[Energy Auction Bulletin] Third Edition
First capacity reserve auction restricts contracting to thermal power plants
On December 21, the Capacity Reserve Auction will be held to provide energy through the contracting of electrical power and associated energy. The Energy and Environment Institute (IEMA) has analyzed the participating power plants and their potential environmental impacts in the third edition of the Energy Auction Bulletin. In this first bidding, the government has restricted the new energy auction model to only thermal power plants, with 90% of the offered power (32.7 GW) coming from natural gas projects.
A total of 106 power generating units were eligible, providing a combined 36.3 GW of offered power and 6.3 GWmean of physical guarantee, also known as assured energy. The physical guarantee is the amount of energy that a plant must supply, as declared in energy commercialization contracts. Natural gas enterprises were highly relevant, corresponding to 83% of physical guarantee or 5.2 GWmean. Natural gas is also the most common fuel used in the registered plants, with 76 projects. This gas dominance is linked to the fact that thermal energy was the only competing technology option in this first capacity reserve auction.
Wind and solar power plants were excluded from the auction, while coal was eligible. Despite making up only 3% of registered plants, coal becomes relevant when we consider its 14% contribution to the total physical guarantee offered. As a result, if contracted, coal-fired units will have less flexible operation, being used beyond peak periods. In contrast, biomass units, which use renewable fuel, represent 6% of the number of plants but have limited power and physical guarantee offered in the auction, contributing only 1% to the total.
“The water crisis and gaps in the sector planning have made clear the need for energy supply during times of high demand. The initiative to organize a new auction model is welcome, but it should allow for all sources capable of contributing to this requirement,” emphasizes Ricardo Baitelo, project coordinator at IEMA and one of the authors of the bulletin. “Excluding renewables from the auction puts Brazil out of step with the rest of the world,” highlights Felipe Barcellos e Silva, researcher at IEMA and one of the authors. “The reform of the energy sector should be guided by technological neutrality in expanding supply, as occurs in other countries. The sector should define supply based on the attributes that must be met at that time, whether they are energy, capacity, or flexibility, and not based on specific technologies or fuels,” says Baitelo.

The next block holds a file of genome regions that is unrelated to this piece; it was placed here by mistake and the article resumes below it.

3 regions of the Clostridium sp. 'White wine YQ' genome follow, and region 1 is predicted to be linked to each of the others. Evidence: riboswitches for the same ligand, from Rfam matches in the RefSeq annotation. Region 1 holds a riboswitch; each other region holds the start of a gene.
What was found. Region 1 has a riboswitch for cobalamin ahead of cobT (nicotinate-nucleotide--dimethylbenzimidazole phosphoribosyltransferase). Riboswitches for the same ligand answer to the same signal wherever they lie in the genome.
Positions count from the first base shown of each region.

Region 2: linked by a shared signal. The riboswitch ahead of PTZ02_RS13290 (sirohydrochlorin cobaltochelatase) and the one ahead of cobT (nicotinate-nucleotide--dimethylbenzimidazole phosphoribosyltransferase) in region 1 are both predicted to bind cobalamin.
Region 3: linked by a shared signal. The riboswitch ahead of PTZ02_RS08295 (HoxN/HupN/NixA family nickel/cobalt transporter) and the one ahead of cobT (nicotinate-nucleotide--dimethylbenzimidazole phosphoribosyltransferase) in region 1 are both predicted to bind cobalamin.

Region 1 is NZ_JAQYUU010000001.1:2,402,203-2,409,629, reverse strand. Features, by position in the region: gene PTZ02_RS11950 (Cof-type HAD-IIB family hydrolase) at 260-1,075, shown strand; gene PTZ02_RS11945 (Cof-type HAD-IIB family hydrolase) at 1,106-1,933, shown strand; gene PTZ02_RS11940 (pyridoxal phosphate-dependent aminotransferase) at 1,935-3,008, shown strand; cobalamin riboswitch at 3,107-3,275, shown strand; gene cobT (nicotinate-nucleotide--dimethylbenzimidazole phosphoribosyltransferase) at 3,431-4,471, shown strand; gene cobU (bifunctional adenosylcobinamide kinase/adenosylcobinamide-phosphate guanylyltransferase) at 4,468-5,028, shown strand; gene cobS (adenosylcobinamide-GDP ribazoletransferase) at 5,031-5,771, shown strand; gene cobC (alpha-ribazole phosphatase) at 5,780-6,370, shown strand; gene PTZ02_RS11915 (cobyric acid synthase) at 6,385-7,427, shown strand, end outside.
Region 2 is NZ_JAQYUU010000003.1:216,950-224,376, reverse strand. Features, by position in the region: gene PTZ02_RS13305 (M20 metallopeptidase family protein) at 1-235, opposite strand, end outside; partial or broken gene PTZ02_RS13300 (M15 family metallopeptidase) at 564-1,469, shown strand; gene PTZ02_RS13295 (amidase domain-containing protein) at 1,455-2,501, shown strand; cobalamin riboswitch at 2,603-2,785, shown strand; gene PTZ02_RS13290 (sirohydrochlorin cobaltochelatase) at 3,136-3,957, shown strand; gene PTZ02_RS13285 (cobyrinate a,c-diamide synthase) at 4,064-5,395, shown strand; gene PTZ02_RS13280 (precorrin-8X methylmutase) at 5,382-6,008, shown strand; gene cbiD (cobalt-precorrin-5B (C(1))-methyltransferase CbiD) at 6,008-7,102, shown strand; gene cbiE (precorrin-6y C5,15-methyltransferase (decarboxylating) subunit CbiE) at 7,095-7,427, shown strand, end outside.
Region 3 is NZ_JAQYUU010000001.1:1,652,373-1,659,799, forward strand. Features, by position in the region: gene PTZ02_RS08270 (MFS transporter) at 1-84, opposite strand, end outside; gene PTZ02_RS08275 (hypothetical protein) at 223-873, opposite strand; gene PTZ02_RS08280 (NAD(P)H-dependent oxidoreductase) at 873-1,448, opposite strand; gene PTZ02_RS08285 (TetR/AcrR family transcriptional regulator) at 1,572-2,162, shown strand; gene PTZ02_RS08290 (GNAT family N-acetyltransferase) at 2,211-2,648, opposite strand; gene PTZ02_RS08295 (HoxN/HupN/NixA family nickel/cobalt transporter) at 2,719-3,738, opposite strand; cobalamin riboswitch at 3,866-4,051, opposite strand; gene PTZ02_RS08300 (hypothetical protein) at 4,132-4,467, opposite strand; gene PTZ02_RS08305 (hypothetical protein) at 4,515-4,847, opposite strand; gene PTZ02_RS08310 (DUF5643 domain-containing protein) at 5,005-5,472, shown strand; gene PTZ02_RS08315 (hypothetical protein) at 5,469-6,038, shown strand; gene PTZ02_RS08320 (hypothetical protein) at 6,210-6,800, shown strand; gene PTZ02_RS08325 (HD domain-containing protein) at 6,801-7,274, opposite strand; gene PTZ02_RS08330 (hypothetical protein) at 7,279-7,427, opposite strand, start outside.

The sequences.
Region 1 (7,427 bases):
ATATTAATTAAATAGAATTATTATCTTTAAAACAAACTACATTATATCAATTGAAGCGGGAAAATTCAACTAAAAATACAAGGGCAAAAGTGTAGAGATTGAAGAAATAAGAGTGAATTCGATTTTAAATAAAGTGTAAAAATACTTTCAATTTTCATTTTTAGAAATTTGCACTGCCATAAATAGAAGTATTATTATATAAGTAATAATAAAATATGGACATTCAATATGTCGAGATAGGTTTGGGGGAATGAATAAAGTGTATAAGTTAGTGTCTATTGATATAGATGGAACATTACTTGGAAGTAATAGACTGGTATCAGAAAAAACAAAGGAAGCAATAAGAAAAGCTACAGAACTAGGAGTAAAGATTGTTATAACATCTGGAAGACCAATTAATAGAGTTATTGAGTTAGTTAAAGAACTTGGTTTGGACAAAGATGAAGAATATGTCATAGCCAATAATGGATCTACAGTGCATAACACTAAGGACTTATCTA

The Northeast Region offers the highest number of projects, almost half of the total (49), with a total power of 14.6 GW and a physical guarantee of 2.2 GWmean. However, the Southeast Region, with the second highest number of generating units (32), is the most relevant in terms of power and physical guarantee offered, with 17 GW and 3 GWmean, respectively. The South and North Regions both enter the bidding with 10 projects but differ in terms of power and physical guarantee. The South Region proposes projects that operate for a longer period (with greater physical guarantee), such as coal projects, while the North Region brings projects that are more focused on peak moments. Finally, the Midwest region appears with only four projects.
Cumulative Local Impacts
It’s worth noting that a substantial number of projects are competing in the same region, which consolidates the trend of forming large thermal plant complexes. This is the case in cities like Macaé (RJ), Ipojuca (PE), and Cabo de Santo Agostinho (PE). These areas already suffer from air pollution due to emissions from power plants and other sources like transportation. With the installation of more power plants in these areas, environmental impacts are likely to accumulate, and therefore should be a cause for concern. For instance, Macaé is a city that already suffers from air pollution, as evidenced by a study conducted by IEMA. If any new proposed project wins the auction, this problem may be exacerbated by additional emissions from fuel burning in thermal power plants.
Capacity Reserve Auction
In recent years, the Brazilian energy sector has undergone significant changes and has been discussing new supply criteria, including the need to add power to the Brazilian system in the coming years. This realization led to the conclusion that a regulatory reform was necessary to establish the contracting of power in the short term.
The auction offers two products: power and energy. The power supply differs from the energy supply by meeting high-demand moments throughout the day or year. The energy supply, on the other hand, refers to an average demand supply throughout the year, without necessarily responding to specific peak moments.